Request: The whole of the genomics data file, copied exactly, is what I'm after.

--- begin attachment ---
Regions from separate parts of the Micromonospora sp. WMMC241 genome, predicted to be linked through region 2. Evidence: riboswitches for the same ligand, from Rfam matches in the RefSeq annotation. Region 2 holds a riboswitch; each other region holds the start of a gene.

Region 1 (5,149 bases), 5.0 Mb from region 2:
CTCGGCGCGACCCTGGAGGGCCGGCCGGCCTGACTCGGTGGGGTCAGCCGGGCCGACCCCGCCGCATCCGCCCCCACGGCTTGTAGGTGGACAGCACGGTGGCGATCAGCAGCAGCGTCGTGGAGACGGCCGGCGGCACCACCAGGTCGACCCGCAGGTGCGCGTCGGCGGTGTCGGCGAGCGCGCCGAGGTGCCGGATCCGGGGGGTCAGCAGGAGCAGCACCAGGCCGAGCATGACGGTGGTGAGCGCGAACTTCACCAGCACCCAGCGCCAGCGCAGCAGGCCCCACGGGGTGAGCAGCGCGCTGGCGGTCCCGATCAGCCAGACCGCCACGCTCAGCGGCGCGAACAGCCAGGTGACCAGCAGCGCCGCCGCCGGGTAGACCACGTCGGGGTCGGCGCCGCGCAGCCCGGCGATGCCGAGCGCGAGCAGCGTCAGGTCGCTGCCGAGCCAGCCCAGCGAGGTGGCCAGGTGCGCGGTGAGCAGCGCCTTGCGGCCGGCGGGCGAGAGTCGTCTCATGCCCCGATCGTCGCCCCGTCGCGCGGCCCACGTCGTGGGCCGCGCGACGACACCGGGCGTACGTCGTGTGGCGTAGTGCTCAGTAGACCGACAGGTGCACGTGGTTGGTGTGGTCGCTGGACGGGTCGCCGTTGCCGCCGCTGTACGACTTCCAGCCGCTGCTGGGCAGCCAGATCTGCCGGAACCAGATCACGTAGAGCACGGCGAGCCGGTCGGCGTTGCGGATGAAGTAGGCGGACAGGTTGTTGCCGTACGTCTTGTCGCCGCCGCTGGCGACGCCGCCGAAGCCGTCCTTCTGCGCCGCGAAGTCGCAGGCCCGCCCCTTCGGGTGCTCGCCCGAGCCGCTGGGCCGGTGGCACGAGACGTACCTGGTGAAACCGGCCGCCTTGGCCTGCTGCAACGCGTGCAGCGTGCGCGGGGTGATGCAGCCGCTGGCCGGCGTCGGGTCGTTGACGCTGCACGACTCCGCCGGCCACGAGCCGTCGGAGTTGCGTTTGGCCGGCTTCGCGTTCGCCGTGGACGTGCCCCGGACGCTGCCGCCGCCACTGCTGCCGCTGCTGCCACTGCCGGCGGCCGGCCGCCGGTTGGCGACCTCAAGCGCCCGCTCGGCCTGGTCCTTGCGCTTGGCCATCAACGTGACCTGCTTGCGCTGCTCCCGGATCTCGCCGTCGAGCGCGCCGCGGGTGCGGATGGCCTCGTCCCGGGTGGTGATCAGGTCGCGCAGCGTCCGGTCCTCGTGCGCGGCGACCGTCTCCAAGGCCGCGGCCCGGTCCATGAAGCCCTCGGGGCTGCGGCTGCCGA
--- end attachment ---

Regions from separate parts of the Micromonospora sp. WMMC241 genome, predicted to be linked through region 2. Evidence: riboswitches for the same ligand, from Rfam matches in the RefSeq annotation. Region 2 holds a riboswitch; each other region holds the start of a gene.

Region 1 (5,149 bases), 5.0 Mb from region 2:
CTCGGCGCGACCCTGGAGGGCCGGCCGGCCTGACTCGGTGGGGTCAGCCGGGCCGACCCCGCCGCATCCGCCCCCACGGCTTGTAGGTGGACAGCACGGTGGCGATCAGCAGCAGCGTCGTGGAGACGGCCGGCGGCACCACCAGGTCGACCCGCAGGTGCGCGTCGGCGGTGTCGGCGAGCGCGCCGAGGTGCCGGATCCGGGGGGTCAGCAGGAGCAGCACCAGGCCGAGCATGACGGTGGTGAGCGCGAACTTCACCAGCACCCAGCGCCAGCGCAGCAGGCCCCACGGGGTGAGCAGCGCGCTGGCGGTCCCGATCAGCCAGACCGCCACGCTCAGCGGCGCGAACAGCCAGGTGACCAGCAGCGCCGCCGCCGGGTAGACCACGTCGGGGTCGGCGCCGCGCAGCCCGGCGATGCCGAGCGCGAGCAGCGTCAGGTCGCTGCCGAGCCAGCCCAGCGAGGTGGCCAGGTGCGCGGTGAGCAGCGCCTTGCGGCCGGCGGGCGAGAGTCGTCTCATGCCCCGATCGTCGCCCCGTCGCGCGGCCCACGTCGTGGGCCGCGCGACGACACCGGGCGTACGTCGTGTGGCGTAGTGCTCAGTAGACCGACAGGTGCACGTGGTTGGTGTGGTCGCTGGACGGGTCGCCGTTGCCGCCGCTGTACGACTTCCAGCCGCTGCTGGGCAGCCAGATCTGCCGGAACCAGATCACGTAGAGCACGGCGAGCCGGTCGGCGTTGCGGATGAAGTAGGCGGACAGGTTGTTGCCGTACGTCTTGTCGCCGCCGCTGGCGACGCCGCCGAAGCCGTCCTTCTGCGCCGCGAAGTCGCAGGCCCGCCCCTTCGGGTGCTCGCCCGAGCCGCTGGGCCGGTGGCACGAGACGTACCTGGTGAAACCGGCCGCCTTGGCCTGCTGCAACGCGTGCAGCGTGCGCGGGGTGATGCAGCCGCTGGCCGGCGTCGGGTCGTTGACGCTGCACGACTCCGCCGGCCACGAGCCGTCGGAGTTGCGTTTGGCCGGCTTCGCGTTCGCCGTGGACGTGCCCCGGACGCTGCCGCCGCCACTGCTGCCGCTGCTGCCACTGCCGGCGGCCGGCCGCCGGTTGGCGACCTCAAGCGCCCGCTCGGCCTGGTCCTTGCGCTTGGCCATCAACGTGACCTGCTTGCGCTGCTCCCGGATCTCGCCGTCGAGCGCGCCGCGGGTGCGGATGGCCTCGTCCCGGGTGGTGATCAGGTCGCGCAGCGTCCGGTCCTCGTGCGCGGCGACCGTCTCCAAGGCCGCGGCCCGGTCCATGAAGCCCTCGGGGCTGCGGCTGCCGA